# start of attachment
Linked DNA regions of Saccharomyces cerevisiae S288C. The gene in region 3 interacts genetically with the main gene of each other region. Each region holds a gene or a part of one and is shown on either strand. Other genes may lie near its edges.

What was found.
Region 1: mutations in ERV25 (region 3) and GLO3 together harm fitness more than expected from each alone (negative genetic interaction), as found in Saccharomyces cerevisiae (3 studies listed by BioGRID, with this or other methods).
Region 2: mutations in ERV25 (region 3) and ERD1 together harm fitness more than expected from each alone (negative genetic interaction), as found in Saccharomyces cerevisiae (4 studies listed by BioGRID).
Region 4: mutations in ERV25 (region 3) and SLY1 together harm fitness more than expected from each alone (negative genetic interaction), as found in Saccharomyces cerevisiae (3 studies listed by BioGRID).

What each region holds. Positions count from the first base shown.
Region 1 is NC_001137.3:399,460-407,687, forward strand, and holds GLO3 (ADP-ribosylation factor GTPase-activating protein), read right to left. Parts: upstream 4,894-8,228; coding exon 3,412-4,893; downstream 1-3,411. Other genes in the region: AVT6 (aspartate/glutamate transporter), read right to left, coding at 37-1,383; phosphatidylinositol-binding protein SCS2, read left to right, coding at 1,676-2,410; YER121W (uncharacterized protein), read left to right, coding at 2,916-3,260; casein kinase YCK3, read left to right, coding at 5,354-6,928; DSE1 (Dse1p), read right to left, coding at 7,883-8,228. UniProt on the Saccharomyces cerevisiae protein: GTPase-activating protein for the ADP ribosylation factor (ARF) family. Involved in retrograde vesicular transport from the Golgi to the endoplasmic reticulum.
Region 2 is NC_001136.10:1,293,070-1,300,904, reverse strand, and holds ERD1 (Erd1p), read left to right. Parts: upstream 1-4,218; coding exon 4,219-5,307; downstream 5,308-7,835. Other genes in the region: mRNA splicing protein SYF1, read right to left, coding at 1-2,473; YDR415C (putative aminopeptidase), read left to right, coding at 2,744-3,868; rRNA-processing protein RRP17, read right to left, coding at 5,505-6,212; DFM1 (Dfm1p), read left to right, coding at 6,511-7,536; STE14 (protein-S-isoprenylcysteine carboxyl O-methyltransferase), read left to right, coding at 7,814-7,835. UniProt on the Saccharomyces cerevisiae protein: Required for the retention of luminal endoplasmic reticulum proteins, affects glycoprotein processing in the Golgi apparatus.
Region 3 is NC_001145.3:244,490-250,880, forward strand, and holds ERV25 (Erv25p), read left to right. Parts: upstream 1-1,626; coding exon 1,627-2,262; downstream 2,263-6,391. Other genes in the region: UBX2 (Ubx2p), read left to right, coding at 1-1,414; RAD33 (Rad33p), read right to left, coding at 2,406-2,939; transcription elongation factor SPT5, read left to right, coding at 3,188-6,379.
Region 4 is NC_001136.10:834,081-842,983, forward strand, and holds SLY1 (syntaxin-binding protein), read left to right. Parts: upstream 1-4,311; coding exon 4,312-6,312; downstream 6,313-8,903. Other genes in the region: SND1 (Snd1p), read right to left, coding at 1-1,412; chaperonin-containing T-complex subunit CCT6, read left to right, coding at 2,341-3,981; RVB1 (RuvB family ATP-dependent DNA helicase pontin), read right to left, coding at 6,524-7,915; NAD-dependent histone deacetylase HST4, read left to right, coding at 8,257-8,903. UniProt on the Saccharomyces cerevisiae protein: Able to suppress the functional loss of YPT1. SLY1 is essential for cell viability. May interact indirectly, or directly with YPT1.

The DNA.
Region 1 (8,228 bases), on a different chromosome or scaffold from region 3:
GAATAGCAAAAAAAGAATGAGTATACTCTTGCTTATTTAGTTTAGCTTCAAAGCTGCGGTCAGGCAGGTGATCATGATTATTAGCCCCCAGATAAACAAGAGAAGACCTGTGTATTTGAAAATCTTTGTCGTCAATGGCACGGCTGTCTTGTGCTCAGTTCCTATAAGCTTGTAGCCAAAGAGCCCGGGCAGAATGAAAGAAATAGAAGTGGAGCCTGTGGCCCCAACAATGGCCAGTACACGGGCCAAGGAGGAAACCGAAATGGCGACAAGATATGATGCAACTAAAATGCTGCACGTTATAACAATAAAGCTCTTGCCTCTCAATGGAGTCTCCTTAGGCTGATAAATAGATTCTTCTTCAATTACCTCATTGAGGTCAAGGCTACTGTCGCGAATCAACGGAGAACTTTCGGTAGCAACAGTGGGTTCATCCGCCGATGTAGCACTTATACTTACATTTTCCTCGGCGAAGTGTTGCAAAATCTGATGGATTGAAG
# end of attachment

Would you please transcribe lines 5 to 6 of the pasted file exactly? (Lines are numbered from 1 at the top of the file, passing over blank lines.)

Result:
Region 4: mutations in ERV25 (region 3) and SLY1 together harm fitness more than expected from each alone (negative genetic interaction), as found in Saccharomyces cerevisiae (3 studies listed by BioGRID).

What each region holds. Positions count from the first base shown.